Wednesday, January 24, 2018 by Michelle Simmons
The brachial plexus is a network of nerves that stem from the neck region and trail off to form other nerves which conduct signals from the spine to the shoulder, arm, and hand.
The term bronchial plexus injury (BPI) covers all conditions that hinder the proper function of the neural network. Some causes of BPI include shoulder trauma, tumors, and inflammation. Other cases involve high-speed vehicular accidents, blunt trauma to the region, stab or gunshot wounds, compressions, and neuropathies (nerve damage).
There are different types of brachial plexus injuries. These include:
The known side effects of brachial plexus injuries include a limp or paralyzed arm, lack of muscle control in the arm, hand, or wrist, and lack of feeling or sensation in the arm or hand.
The main body system harmed by brachial plexus injuries is the nervous system.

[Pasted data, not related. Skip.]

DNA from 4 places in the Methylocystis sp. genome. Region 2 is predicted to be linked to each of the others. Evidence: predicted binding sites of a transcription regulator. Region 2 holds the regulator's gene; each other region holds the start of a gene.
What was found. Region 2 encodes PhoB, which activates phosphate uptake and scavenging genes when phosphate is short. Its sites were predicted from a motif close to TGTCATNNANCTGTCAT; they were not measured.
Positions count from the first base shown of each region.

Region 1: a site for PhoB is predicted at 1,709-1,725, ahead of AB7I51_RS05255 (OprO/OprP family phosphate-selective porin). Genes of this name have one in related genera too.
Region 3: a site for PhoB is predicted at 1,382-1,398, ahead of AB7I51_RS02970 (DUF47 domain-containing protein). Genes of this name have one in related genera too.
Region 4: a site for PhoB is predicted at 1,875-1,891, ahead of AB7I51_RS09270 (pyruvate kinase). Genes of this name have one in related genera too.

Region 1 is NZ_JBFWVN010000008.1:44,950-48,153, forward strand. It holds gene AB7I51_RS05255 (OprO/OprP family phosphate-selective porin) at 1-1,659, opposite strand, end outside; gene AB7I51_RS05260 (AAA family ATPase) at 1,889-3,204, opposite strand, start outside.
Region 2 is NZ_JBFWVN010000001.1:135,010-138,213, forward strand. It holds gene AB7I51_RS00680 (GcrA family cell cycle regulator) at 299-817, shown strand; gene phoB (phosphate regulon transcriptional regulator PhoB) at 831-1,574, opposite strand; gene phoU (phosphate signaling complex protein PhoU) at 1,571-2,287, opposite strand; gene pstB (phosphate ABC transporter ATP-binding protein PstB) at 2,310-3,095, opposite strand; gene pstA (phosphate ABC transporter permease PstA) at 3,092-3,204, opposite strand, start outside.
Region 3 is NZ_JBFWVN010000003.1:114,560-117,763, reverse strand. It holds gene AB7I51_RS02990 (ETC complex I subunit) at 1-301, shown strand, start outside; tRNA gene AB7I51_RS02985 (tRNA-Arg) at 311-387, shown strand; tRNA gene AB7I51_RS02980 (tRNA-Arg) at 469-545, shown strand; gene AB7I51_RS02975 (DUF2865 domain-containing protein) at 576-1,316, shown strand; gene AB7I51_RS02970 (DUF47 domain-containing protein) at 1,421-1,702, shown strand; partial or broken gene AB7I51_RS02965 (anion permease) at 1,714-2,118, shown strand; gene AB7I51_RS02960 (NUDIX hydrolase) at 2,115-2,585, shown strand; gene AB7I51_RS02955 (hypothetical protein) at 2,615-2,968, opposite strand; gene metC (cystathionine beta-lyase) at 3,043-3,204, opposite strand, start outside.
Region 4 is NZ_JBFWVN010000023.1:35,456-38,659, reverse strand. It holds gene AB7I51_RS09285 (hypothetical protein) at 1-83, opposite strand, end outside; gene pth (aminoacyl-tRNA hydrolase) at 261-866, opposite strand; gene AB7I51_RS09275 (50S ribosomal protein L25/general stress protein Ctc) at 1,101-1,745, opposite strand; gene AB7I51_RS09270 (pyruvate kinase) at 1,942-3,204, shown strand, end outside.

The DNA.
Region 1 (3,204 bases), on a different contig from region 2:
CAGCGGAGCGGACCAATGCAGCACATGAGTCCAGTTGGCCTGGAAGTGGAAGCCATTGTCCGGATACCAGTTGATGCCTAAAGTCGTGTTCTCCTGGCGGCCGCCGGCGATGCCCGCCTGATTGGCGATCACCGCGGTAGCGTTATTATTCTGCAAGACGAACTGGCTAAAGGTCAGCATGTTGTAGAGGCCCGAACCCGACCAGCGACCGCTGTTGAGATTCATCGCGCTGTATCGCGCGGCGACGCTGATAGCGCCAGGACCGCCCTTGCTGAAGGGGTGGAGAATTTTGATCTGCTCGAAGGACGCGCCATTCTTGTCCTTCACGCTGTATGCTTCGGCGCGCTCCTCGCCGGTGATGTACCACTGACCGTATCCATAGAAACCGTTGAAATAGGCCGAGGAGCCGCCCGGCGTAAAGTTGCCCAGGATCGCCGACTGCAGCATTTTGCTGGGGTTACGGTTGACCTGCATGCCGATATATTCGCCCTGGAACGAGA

There is not much information on what specific foods prevent brachial plexus injuries, except for foods rich in vitamin B12, which is essential for the nerves.
According to an entry published on the website Simple-Remedies.com, there are other conditions that may imitate the symptoms of brachial plexus injuries. Therefore, it is important to confirm the diagnosis before starting the treatment. To confirm the condition, a series of tests such as MRI, x-rays, and nerve conduction tests are performed. Treatment for the condition includes physical therapy to improve muscle strength, use of splints and braces for support during the healing process, vocational counseling or job retraining for severe cases, healthy diet, and homeopathic drugs. Some physical therapy exercises for brachial plexus injuries include neck stretching, shoulder shrugs, shoulder abduction, and isometric exercises.
Brachial plexus injuries are injuries to the nerves.
Brachial plexus injuries may cause a limp or paralyzed arm, lack of muscle control in the arm, hand, or wrist, and numbness in the arm or hand.
Brachial plexus injuries mainly harm the nervous system.
Treatment for the condition includes physical therapy, use of splints and braces for support during the healing process, vocational counseling or job retraining for severe cases, healthy diet, and homeopathic drugs.
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